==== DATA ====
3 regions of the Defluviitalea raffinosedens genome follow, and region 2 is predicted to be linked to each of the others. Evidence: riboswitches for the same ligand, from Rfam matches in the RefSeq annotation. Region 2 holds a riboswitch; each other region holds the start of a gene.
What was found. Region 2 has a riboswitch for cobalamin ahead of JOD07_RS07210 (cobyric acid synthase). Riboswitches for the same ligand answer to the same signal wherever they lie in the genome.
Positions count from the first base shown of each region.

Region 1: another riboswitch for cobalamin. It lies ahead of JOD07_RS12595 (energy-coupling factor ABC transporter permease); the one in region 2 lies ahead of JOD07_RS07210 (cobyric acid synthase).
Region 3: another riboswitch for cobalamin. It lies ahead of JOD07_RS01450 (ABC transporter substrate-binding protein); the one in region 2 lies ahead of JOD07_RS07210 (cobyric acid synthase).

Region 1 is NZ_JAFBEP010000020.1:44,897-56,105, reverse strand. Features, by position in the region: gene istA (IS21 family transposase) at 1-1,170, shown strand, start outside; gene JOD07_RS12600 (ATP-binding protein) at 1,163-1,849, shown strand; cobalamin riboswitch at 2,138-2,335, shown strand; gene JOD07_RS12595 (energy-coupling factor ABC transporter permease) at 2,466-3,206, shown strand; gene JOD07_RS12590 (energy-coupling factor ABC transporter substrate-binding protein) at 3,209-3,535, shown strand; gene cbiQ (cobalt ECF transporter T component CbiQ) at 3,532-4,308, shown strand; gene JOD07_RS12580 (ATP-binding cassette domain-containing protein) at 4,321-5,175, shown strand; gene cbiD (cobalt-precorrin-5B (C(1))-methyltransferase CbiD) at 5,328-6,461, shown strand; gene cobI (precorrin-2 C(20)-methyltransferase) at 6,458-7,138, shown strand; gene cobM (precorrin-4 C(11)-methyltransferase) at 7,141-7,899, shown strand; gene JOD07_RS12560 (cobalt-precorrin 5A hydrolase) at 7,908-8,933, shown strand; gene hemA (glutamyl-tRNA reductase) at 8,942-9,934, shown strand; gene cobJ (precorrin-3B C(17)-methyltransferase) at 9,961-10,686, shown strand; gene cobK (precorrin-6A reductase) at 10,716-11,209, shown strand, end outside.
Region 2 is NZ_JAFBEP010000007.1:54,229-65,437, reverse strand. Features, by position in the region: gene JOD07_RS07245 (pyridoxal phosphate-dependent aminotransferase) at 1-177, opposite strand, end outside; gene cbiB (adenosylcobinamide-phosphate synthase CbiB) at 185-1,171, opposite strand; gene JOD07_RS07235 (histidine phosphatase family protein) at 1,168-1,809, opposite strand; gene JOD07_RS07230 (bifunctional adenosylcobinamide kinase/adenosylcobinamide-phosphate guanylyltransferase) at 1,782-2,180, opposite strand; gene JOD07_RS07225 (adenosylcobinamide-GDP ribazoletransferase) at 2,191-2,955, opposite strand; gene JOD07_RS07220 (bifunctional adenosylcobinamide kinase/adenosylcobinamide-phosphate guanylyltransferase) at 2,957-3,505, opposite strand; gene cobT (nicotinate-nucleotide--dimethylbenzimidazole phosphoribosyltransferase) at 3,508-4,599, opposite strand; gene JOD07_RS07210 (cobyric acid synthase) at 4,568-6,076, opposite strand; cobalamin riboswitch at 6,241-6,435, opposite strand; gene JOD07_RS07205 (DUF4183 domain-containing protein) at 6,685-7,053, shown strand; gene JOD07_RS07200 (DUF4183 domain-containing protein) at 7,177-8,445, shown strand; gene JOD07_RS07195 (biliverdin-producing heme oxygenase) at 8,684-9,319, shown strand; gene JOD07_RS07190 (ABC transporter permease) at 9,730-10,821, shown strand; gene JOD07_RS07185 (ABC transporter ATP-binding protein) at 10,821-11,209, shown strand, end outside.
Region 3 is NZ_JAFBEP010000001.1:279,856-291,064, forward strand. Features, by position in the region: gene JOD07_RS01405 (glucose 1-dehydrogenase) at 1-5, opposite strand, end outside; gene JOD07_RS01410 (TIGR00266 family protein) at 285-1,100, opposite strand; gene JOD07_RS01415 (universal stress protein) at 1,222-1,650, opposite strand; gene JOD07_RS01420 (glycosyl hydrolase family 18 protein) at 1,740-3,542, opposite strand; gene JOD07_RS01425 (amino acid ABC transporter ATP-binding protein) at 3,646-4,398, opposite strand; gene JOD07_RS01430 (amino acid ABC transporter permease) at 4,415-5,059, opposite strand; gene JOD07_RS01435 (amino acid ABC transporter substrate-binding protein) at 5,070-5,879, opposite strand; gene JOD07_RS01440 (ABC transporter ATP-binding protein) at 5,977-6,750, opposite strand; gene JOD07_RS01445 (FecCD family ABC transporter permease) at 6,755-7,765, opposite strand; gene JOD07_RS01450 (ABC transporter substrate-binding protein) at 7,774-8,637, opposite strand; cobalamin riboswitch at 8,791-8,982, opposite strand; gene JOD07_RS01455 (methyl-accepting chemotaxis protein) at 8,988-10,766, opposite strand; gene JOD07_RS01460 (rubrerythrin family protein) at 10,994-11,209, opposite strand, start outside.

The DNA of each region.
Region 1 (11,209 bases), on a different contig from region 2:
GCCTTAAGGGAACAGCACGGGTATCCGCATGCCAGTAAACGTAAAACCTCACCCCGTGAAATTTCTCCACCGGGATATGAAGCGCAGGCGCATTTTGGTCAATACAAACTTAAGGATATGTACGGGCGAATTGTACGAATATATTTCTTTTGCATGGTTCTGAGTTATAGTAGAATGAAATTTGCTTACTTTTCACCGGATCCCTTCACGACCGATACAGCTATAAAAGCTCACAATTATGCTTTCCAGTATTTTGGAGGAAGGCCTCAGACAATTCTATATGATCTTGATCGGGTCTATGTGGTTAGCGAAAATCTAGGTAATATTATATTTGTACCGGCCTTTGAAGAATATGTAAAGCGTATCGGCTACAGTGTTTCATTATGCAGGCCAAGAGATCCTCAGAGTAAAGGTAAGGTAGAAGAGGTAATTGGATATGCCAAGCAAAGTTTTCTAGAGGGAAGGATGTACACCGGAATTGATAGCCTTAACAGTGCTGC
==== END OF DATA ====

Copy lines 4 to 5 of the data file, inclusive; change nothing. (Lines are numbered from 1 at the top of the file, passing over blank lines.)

Region 1: another riboswitch for cobalamin. It lies ahead of JOD07_RS12595 (energy-coupling factor ABC transporter permease); the one in region 2 lies ahead of JOD07_RS07210 (cobyric acid synthase).
Region 3: another riboswitch for cobalamin. It lies ahead of JOD07_RS01450 (ABC transporter substrate-binding protein); the one in region 2 lies ahead of JOD07_RS07210 (cobyric acid synthase).